Exam worries? Call the chaplaincy stress-busters

Athletic activities and food drops are among ways campus chaplains are taking students' minds off impending examinations


Cambridge students have been relieving pre-exam stress by “running with the rabbi”.

“I like running and thought it would be an incentive to get students out of their exam caves,” explained chaplain Rabbi Mordechai Zeller.

“It is a good way to start the morning. At the end of a run, your head feels clearer. It helps your thoughts and your creativity.  We have to take care of our bodies as well as our minds.”

The first session was a 7km run along the river. The plan is to run 10km next time.

“Taking a break might be ill-advised from the point of view of my degree but it’s good for my health,” said Trinity College student Sam Gross, 23. “Mordechai and [his wife] Lea give lots of support — pastoral, spiritual, halachic, culinary. And now running.”

Former Cambridge JSoc vice-president Raphael Levy, 22, “wanted to go running to focus on something different. It’s a great idea. I’m doing a master’s in philosophy and have a dissertation to write. It’s essay stress rather than exam stress.”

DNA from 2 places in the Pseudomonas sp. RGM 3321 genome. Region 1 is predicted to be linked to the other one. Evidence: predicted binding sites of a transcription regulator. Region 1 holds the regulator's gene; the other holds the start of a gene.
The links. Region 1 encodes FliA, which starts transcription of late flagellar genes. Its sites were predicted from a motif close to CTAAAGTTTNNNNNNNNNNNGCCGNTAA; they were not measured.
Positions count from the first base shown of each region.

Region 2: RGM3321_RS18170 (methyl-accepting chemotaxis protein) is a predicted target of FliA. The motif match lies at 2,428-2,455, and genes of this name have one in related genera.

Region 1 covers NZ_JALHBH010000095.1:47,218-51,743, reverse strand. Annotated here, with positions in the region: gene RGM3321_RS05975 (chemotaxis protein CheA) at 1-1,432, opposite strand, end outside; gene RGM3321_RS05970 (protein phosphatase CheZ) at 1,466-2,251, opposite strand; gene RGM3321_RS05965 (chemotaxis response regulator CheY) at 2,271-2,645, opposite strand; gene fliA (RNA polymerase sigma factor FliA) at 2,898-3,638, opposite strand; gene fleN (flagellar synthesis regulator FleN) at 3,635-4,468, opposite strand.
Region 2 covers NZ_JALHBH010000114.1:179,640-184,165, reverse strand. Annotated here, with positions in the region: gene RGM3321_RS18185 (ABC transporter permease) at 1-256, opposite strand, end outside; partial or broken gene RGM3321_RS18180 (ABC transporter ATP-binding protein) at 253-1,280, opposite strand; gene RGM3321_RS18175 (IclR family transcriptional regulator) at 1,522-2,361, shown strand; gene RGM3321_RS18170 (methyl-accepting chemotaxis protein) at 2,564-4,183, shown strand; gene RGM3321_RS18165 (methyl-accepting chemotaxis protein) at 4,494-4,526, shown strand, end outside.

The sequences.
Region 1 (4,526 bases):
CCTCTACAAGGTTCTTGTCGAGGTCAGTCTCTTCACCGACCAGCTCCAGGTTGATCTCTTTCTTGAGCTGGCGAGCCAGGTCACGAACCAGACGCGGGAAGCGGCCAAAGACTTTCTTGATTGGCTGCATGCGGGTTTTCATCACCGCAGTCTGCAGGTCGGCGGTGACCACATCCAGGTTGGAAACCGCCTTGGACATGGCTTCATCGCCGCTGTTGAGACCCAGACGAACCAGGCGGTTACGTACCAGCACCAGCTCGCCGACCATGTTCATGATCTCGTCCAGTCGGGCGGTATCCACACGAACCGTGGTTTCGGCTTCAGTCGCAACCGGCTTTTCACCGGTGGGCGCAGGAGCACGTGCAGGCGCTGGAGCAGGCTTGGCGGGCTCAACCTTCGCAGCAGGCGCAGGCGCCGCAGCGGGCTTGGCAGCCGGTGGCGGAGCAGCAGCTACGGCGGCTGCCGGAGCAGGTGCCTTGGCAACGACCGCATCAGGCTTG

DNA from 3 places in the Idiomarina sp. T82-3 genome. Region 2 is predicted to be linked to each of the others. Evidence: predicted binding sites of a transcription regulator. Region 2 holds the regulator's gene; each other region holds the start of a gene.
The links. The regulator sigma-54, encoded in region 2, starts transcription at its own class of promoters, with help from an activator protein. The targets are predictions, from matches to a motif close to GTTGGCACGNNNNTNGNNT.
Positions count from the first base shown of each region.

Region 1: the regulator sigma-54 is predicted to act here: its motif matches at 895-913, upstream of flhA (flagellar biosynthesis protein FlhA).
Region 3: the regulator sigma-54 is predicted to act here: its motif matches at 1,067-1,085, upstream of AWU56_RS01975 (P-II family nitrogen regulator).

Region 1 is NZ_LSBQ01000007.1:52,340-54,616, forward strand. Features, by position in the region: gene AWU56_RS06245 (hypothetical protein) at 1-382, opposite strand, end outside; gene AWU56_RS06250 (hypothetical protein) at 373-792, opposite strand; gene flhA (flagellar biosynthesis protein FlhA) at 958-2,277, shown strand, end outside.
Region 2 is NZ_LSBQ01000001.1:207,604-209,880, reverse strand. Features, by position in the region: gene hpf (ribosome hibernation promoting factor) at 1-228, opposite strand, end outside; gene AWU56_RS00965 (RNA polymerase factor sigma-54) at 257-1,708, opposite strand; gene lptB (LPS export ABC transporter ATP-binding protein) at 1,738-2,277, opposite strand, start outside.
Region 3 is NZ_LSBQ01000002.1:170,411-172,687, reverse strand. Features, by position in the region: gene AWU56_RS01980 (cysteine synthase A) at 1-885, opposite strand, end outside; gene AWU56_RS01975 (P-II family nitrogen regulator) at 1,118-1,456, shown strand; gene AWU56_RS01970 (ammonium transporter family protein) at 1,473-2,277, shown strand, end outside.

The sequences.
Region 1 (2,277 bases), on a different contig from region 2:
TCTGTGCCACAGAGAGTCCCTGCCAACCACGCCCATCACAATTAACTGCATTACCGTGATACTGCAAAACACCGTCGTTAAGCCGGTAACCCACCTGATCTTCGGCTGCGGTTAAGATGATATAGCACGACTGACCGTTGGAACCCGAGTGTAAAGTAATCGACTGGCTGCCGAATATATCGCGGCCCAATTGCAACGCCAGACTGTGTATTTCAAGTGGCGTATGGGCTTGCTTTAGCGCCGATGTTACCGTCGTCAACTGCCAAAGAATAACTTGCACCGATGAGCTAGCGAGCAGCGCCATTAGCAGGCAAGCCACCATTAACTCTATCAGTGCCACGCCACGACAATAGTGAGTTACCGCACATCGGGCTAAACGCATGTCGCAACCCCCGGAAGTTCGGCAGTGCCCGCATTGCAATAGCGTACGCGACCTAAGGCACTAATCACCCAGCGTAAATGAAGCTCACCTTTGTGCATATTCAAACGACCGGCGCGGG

The Zellers also host “Mindless Monday”, incorporating dinner and drawing games.

Other stress-busting activities organised through University Jewish Chaplaincy will include a cycle ride in Oxford on Sunday with Rabbi Michael Rosenfeld-Schueler. A nominal entry fee will benefit a local homeless charity.

Manchester chaplain Rabbi Ephraim Guttentag is handing out kosher sushi to Jewish students at the revision centre. Liverpool’s Rabbi Dan Lieberman is delivering kosher pizza to the local Hillel.

Newcastle University students are enjoying “soup and bagel drops”, courtesy of regional chaplain Rabbi Aaron Lipsey. There are also Friday night gatherings “to get students away for a couple of hours with no talk about universities or exams”.

Nottingham chaplaincy couple Rabbi Dan and Laura Gigi are planning a series of meditation walks and relaxation evenings.

Birmingham’s Rabbi Fishel and Esther Cohen are running “exam escape” nights with home-cooked meals.

They are also distributing sweets and energy bars with an attached note saying: “We’re here to help.”

Sophie Dunoff, chief operating officer of University Jewish Chaplaincy, said exam time assistance was particularly important. “We support students through any number of welfare issues or personal problems.”

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